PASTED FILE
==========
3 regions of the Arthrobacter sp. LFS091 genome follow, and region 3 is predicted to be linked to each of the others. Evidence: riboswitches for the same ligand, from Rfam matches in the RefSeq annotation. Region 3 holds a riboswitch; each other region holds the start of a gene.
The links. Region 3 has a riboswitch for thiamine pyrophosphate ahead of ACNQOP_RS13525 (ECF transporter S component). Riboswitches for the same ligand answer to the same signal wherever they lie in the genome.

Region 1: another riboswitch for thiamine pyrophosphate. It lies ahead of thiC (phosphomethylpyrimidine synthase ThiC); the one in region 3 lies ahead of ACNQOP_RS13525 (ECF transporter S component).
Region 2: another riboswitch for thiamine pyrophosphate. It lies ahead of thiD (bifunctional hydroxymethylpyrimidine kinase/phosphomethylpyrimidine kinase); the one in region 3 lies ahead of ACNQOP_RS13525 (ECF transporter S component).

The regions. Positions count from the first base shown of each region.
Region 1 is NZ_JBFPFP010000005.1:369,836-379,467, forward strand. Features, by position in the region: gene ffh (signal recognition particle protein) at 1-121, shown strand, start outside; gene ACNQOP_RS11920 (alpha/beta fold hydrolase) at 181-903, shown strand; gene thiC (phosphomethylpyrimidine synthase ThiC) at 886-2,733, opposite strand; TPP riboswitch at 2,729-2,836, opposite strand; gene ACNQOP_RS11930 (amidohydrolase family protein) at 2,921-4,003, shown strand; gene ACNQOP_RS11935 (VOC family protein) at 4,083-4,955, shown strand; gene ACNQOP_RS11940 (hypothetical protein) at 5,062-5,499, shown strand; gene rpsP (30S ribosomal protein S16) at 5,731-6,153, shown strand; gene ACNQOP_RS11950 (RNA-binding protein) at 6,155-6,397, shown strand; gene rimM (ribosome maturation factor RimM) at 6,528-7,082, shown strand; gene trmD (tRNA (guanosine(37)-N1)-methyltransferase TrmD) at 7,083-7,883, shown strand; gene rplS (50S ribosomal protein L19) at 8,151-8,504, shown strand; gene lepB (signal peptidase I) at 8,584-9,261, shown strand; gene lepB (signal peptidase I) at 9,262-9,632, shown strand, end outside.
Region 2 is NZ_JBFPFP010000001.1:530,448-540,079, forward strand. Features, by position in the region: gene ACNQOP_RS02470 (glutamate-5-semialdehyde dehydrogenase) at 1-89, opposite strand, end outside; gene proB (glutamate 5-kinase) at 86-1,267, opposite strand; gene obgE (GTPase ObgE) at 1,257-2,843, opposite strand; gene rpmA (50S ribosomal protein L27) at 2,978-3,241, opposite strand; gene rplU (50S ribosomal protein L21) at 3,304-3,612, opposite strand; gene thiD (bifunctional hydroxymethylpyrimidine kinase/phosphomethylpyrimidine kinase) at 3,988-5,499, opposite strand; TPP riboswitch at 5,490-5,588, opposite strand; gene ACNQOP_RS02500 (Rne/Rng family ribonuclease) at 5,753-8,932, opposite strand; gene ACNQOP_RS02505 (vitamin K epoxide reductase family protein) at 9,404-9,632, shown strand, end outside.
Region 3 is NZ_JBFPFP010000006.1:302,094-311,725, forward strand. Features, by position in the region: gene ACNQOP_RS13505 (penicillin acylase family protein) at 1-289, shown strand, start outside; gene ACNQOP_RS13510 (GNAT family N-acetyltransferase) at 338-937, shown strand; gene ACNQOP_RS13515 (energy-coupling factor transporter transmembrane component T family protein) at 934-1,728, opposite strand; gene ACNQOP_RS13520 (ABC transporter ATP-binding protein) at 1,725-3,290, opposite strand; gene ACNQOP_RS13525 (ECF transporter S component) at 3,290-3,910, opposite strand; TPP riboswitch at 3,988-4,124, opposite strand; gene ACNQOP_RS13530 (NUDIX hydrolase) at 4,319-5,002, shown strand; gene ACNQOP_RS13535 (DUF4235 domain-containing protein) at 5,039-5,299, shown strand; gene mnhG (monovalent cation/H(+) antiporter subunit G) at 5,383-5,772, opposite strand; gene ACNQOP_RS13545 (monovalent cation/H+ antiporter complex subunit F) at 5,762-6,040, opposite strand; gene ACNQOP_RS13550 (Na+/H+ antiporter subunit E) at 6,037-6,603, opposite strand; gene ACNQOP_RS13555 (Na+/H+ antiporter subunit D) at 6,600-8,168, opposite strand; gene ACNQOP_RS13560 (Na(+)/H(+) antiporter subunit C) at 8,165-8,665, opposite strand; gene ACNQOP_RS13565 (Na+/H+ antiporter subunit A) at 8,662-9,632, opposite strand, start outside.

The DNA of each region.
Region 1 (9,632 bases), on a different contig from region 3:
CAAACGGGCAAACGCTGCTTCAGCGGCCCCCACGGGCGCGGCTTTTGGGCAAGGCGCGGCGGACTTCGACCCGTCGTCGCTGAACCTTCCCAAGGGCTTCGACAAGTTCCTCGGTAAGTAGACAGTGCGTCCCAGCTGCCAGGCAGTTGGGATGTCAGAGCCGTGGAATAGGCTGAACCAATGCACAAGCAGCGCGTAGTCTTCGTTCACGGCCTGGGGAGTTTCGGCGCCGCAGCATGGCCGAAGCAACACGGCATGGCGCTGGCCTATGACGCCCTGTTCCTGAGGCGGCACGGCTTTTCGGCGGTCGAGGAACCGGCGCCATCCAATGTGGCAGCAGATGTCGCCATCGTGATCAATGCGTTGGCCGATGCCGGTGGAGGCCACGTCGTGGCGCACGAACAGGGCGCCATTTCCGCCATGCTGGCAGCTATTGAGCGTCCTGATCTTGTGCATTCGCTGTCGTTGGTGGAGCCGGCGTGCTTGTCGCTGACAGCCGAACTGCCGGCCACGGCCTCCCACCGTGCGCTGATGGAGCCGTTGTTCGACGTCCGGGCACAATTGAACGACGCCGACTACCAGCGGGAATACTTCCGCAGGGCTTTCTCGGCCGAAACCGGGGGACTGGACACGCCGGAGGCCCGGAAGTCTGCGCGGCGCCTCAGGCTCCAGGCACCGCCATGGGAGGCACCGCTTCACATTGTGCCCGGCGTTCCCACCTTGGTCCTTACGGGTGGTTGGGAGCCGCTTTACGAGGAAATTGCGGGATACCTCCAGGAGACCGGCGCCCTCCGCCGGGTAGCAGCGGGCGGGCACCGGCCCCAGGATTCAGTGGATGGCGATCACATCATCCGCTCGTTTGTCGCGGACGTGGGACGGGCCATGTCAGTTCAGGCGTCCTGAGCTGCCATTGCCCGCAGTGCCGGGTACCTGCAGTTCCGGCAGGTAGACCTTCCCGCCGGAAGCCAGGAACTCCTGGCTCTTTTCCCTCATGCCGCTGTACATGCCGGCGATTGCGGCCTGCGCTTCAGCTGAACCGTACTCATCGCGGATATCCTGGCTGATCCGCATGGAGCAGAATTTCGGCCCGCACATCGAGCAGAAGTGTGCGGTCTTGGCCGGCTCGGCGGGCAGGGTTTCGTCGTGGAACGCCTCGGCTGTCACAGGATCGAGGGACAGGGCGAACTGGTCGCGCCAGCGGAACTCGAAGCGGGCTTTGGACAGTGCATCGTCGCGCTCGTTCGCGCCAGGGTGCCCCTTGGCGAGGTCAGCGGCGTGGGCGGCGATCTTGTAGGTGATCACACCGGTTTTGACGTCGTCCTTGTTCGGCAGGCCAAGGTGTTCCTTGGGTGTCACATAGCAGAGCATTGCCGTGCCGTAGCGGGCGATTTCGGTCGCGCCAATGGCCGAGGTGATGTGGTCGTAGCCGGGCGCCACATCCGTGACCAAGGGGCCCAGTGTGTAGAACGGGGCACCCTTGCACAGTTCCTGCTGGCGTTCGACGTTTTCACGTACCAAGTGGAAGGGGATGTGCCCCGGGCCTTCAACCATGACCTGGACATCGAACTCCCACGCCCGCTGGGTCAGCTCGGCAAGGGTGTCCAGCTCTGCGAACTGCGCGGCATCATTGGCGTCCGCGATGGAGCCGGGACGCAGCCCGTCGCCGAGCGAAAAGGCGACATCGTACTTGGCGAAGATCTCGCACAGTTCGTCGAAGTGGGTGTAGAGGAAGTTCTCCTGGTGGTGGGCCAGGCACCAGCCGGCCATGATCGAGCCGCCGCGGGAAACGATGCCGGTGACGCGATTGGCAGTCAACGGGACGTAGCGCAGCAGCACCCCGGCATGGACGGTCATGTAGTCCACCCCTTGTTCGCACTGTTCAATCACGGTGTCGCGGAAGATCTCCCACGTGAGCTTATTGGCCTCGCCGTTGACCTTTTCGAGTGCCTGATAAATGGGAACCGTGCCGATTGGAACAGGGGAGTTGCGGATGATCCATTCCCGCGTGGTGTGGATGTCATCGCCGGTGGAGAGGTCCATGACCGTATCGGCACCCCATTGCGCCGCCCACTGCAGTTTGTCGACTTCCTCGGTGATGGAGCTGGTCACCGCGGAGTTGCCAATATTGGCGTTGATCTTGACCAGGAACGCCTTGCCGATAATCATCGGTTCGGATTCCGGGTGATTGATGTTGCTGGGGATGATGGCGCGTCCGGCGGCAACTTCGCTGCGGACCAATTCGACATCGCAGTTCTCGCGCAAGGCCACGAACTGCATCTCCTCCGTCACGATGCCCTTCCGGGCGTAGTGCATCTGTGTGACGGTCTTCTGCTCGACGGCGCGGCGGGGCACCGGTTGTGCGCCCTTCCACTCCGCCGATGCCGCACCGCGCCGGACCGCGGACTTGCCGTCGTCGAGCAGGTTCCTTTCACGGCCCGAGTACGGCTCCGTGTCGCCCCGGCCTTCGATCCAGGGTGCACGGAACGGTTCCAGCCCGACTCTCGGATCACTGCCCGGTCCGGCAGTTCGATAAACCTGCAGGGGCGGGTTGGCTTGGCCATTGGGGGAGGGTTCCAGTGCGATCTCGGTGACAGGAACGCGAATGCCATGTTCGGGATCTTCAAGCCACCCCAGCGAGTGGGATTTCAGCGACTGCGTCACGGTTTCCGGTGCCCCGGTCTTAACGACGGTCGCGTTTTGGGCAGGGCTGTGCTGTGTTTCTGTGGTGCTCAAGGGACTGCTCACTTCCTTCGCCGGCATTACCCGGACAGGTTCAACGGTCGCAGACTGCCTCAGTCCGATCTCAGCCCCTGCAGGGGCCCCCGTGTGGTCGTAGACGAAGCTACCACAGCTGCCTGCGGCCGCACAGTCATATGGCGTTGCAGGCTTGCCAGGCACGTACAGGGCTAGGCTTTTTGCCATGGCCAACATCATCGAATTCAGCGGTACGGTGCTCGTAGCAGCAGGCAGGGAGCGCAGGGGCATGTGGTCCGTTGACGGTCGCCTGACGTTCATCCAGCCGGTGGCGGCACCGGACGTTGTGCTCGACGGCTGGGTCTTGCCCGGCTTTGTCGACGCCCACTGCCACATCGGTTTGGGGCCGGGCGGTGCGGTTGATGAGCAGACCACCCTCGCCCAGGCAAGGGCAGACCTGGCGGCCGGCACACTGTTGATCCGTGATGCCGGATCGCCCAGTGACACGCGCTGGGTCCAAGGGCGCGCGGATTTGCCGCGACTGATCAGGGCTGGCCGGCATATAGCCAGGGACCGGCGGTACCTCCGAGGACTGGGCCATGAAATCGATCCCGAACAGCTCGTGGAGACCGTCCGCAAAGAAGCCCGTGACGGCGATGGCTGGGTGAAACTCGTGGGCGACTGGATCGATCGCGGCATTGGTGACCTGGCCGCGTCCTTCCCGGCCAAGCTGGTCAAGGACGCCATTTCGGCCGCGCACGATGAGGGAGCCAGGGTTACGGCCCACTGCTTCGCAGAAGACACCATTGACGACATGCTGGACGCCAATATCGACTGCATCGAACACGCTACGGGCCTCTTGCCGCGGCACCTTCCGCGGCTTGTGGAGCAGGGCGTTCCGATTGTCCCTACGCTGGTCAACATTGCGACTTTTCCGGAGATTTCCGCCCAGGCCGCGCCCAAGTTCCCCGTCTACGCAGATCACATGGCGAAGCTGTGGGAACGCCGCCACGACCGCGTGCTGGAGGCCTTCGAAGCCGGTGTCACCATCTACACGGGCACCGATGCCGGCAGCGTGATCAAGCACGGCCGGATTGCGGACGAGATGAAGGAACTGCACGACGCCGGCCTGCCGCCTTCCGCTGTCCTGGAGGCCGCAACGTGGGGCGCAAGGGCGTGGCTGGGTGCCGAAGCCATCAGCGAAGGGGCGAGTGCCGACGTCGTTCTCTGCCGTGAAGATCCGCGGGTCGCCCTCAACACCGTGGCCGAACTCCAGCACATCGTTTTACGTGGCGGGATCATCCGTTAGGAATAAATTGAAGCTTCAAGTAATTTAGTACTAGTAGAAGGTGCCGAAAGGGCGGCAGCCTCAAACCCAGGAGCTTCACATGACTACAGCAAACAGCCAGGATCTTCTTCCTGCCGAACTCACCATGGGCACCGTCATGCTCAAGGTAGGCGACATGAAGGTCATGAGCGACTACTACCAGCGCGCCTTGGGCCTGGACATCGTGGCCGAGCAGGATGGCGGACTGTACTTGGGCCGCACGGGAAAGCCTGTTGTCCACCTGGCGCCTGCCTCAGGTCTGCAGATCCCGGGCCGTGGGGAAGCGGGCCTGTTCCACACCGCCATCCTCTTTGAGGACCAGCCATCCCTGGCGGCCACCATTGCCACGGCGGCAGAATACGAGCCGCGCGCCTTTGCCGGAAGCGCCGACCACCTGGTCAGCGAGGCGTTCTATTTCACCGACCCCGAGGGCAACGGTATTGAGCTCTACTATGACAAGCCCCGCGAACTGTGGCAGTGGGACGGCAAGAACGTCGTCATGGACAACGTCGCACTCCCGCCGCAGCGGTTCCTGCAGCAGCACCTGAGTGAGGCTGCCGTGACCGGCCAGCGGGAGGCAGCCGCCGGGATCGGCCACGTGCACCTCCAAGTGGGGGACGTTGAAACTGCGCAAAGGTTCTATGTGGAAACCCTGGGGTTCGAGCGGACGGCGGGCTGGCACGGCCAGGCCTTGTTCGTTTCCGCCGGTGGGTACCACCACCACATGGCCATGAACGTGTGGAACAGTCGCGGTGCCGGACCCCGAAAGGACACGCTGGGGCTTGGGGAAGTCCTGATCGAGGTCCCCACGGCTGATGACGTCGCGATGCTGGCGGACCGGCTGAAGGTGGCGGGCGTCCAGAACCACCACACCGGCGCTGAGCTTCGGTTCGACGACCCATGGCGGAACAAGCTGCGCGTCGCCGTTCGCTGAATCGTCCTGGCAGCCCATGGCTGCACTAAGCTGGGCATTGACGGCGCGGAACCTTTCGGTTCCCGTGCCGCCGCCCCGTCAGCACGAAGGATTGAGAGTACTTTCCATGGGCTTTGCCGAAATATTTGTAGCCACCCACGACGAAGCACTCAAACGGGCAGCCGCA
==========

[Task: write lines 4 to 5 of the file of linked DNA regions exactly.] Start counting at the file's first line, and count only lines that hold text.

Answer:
Region 2: another riboswitch for thiamine pyrophosphate. It lies ahead of thiD (bifunctional hydroxymethylpyrimidine kinase/phosphomethylpyrimidine kinase); the one in region 3 lies ahead of ACNQOP_RS13525 (ECF transporter S component).

The regions. Positions count from the first base shown of each region.